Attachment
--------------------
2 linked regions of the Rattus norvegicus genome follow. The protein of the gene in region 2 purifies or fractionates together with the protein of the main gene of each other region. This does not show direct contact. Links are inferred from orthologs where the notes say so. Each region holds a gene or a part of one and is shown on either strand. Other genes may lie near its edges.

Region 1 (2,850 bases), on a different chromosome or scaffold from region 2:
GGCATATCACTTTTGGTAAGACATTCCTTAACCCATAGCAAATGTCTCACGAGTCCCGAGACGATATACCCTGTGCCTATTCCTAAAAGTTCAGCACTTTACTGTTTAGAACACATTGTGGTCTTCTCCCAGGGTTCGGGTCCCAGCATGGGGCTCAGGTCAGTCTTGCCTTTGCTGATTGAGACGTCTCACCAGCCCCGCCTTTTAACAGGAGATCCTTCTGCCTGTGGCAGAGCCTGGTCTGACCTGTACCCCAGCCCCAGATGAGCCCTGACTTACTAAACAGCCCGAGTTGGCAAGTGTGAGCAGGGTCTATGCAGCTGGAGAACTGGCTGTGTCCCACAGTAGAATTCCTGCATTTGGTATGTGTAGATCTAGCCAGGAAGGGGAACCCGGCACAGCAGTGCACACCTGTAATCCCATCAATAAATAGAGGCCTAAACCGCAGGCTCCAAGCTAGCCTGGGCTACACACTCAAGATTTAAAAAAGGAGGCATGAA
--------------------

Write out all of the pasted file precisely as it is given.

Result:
2 linked regions of the Rattus norvegicus genome follow. The protein of the gene in region 2 purifies or fractionates together with the protein of the main gene of each other region. This does not show direct contact. Links are inferred from orthologs where the notes say so. Each region holds a gene or a part of one and is shown on either strand. Other genes may lie near its edges.

Region 1 (2,850 bases), on a different chromosome or scaffold from region 2:
GGCATATCACTTTTGGTAAGACATTCCTTAACCCATAGCAAATGTCTCACGAGTCCCGAGACGATATACCCTGTGCCTATTCCTAAAAGTTCAGCACTTTACTGTTTAGAACACATTGTGGTCTTCTCCCAGGGTTCGGGTCCCAGCATGGGGCTCAGGTCAGTCTTGCCTTTGCTGATTGAGACGTCTCACCAGCCCCGCCTTTTAACAGGAGATCCTTCTGCCTGTGGCAGAGCCTGGTCTGACCTGTACCCCAGCCCCAGATGAGCCCTGACTTACTAAACAGCCCGAGTTGGCAAGTGTGAGCAGGGTCTATGCAGCTGGAGAACTGGCTGTGTCCCACAGTAGAATTCCTGCATTTGGTATGTGTAGATCTAGCCAGGAAGGGGAACCCGGCACAGCAGTGCACACCTGTAATCCCATCAATAAATAGAGGCCTAAACCGCAGGCTCCAAGCTAGCCTGGGCTACACACTCAAGATTTAAAAAAGGAGGCATGAA